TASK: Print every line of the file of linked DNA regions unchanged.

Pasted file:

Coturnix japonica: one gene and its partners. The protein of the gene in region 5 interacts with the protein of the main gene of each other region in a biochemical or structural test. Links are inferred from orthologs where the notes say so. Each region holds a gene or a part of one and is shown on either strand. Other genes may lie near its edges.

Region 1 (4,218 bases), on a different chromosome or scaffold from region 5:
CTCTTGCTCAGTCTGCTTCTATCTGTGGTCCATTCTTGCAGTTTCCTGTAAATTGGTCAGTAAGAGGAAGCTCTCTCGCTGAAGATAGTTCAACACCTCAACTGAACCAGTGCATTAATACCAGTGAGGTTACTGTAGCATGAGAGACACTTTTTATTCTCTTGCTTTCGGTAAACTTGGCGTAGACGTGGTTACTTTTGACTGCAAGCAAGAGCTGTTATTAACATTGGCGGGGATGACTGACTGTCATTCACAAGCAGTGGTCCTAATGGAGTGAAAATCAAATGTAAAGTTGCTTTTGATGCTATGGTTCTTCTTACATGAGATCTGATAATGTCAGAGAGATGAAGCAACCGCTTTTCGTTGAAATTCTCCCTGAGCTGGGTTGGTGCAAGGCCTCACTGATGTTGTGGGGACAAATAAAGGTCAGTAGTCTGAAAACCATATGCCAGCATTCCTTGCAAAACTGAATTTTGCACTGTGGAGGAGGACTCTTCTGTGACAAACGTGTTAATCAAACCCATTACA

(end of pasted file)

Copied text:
Coturnix japonica: one gene and its partners. The protein of the gene in region 5 interacts with the protein of the main gene of each other region in a biochemical or structural test. Links are inferred from orthologs where the notes say so. Each region holds a gene or a part of one and is shown on either strand. Other genes may lie near its edges.

Region 1 (4,218 bases), on a different chromosome or scaffold from region 5:
CTCTTGCTCAGTCTGCTTCTATCTGTGGTCCATTCTTGCAGTTTCCTGTAAATTGGTCAGTAAGAGGAAGCTCTCTCGCTGAAGATAGTTCAACACCTCAACTGAACCAGTGCATTAATACCAGTGAGGTTACTGTAGCATGAGAGACACTTTTTATTCTCTTGCTTTCGGTAAACTTGGCGTAGACGTGGTTACTTTTGACTGCAAGCAAGAGCTGTTATTAACATTGGCGGGGATGACTGACTGTCATTCACAAGCAGTGGTCCTAATGGAGTGAAAATCAAATGTAAAGTTGCTTTTGATGCTATGGTTCTTCTTACATGAGATCTGATAATGTCAGAGAGATGAAGCAACCGCTTTTCGTTGAAATTCTCCCTGAGCTGGGTTGGTGCAAGGCCTCACTGATGTTGTGGGGACAAATAAAGGTCAGTAGTCTGAAAACCATATGCCAGCATTCCTTGCAAAACTGAATTTTGCACTGTGGAGGAGGACTCTTCTGTGACAAACGTGTTAATCAAACCCATTACA